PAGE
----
Community-Based Social Marketing (CBSM) is an approach to achieving broad sustainable behavior in our communities. It combines the knoweldge from psychology and social marketing to leverage community members’ action to change behavior. CBSM is more than education, it’s spurring action by a community and for a community.
The textbook definition (literally): Community-based social marketing is composed of four steps: uncovering barriers to behaviors and then, based upon this information, selecting which behavior to promote; designing a program to overcome the barriers to the selected behavior; piloting the program; and then evaluating it once it is broadly implemented (McKenzie-Mohr & Smith, 1999). Community-based social marketing merges knowledge from psychology with expertise from social marketing (see also Geller, 1989). Social marketing emphasizes that effective program design begins with understanding the barriers people perceive to engaging in an activity (see, for example, Andreasen, 1995). Social marketing also underscores the importance of strategically delivering programs so that they target specific segments of the public and overcome the barriers to this segment’s engaging in the behavior.
All around people working to improve the lives of others and their communities. Tables and booths about composting and recycling, workshops about energy efficiency, organizations handing out brochures about renewable energy. Collectively, these efforts are daily raising awareness around important issues and encouraging people to look at their lives differently and make a change.
But beyond awareness, we want action. One of the places in which I’ve seen this is in energy efficiency. At CERTs, we work to help community identify and implement clean energy projects. We’re interested in helping communities feel empowered through action, energy-efficient action. This is often harder said than done.
Some of the challenges we’ve encountered include educating people about energy efficiency upgrades that are low-cost and high-return. I mean, really low-cost and very high-return: An easy plug-and-play VendingMiser that costs $175 retail and saves about the same each year on vending machine energy costs. Twist-on spray valves for commercial kitchens, program price of $28 and saves $400 or more per year. And we’ve found some success. But “some success” seems awfully odd considering a 1400% annual return on investment in some cases.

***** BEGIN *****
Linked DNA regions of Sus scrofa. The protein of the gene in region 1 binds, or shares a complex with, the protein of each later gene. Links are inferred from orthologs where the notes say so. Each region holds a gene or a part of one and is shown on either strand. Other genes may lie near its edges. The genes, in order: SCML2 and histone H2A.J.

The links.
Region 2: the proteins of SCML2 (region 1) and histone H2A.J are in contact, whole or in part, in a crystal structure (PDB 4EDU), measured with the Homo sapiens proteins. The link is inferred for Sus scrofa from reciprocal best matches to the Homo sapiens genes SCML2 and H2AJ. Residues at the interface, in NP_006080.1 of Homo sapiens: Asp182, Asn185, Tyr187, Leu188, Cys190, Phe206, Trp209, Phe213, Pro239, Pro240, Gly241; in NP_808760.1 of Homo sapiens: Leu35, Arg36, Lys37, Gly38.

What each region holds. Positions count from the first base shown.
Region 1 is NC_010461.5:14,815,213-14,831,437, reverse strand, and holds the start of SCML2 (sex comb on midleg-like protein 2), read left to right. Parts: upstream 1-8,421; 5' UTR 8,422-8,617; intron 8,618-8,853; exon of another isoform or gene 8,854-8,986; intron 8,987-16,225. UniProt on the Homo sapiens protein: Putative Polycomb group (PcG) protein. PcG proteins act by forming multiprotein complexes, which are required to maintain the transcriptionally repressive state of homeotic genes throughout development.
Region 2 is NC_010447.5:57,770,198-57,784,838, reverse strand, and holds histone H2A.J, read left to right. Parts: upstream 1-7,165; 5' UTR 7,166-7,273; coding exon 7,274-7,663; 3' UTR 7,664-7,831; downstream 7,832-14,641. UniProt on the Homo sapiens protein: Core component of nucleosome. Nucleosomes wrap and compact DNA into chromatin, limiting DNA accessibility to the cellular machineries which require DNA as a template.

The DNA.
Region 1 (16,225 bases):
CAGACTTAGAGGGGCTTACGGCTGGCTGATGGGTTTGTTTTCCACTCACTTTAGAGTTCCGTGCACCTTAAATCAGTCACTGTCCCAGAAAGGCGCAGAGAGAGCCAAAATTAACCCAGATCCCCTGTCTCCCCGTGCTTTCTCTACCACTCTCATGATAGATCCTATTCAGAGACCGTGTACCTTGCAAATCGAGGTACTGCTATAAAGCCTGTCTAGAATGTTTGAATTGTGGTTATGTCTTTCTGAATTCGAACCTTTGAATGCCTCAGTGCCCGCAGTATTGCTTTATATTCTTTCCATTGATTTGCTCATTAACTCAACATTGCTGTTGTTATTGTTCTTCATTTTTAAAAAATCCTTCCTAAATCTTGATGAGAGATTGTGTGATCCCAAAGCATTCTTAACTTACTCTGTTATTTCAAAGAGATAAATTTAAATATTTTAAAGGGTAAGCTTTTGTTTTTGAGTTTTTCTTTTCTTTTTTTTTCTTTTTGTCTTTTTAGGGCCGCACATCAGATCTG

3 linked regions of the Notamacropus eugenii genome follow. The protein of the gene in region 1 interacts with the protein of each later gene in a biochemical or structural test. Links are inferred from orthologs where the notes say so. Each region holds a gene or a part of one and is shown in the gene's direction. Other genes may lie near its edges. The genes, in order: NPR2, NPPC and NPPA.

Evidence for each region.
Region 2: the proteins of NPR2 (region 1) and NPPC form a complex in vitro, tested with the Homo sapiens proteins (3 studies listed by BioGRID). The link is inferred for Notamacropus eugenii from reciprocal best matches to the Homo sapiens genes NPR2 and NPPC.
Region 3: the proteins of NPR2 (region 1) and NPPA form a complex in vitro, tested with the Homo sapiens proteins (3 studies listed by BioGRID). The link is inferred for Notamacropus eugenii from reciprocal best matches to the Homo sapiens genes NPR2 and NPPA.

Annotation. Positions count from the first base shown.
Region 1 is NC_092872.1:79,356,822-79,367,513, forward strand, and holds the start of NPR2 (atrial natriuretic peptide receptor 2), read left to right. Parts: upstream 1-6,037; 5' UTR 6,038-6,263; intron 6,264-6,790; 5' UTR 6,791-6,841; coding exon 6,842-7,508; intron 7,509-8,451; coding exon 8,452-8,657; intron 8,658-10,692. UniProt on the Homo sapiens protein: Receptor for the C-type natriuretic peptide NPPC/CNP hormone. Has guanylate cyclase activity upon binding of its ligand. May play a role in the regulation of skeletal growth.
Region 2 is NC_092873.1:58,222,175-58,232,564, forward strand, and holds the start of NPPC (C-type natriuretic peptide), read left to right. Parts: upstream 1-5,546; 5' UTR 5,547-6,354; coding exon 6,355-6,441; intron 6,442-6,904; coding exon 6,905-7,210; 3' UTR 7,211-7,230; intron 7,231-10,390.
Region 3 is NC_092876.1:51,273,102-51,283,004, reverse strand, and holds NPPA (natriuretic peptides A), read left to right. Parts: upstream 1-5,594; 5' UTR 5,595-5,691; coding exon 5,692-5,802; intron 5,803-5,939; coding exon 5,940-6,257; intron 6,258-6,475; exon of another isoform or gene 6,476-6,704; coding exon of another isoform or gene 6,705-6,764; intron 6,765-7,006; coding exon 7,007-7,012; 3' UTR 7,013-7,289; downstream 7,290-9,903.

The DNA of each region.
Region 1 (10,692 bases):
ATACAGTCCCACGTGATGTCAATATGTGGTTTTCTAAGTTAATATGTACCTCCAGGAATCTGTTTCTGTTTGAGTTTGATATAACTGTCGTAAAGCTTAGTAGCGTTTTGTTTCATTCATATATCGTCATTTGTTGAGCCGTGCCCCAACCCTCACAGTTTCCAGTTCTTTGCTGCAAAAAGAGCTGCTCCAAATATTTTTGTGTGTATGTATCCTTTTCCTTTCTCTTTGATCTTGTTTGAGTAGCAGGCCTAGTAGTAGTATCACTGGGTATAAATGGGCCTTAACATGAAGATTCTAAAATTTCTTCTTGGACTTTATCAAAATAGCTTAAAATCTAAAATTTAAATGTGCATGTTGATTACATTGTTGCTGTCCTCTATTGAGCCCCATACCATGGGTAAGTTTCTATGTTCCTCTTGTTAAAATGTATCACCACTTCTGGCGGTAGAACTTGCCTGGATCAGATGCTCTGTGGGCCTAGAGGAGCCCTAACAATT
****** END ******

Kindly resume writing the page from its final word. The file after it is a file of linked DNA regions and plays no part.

Economics and information are simply not sufficient to achieve the broad and lasting sustainable change we strive to see.
This is where community-based social marketing is very informative. CBSM informs: You’re missing some of the barriers. Maybe people don’t have time, no matter the payback. The time and effort is more than the benefit of changing. Maybe people don’t believe in the energy savings. Maybe people don’t know who they need to talk to at their workplace in order to purchase these devices. You need to find out what’s getting in the way and making it hard. And you need to address that upfront. Help make the right choice the easy one (like all the bike infrastructure in Copenhagen).
The first thing I like about CBSM is that it’s results-oriented. A lot of initiatives are information-intensive. Think of your local political campaigns (the postcards, brochures, letters, doorknocking, etc.) They provide lots of information, but it doesn’t necessarily spur action. CBSM says, If you want to get people to vote, you need to help them vote…not just tell them to. Get Out the Vote (GOTV) efforts door knock on election days, and organizers offer people rides to and from the polls. Results-oriented approaches are especially important for organizations that don’t have a lot of resources. It’s costly to print and send out hundreds of brochures, just hoping someone will take action. But helping people actually get to the action, such as showing up to install efficient light bulbs, demonstrating composting in the workplace, or accompanying a colleague on a first bike commute, means that’s one more person is starting a new sustainable behavior. CBSM helps groups achieve measurable change.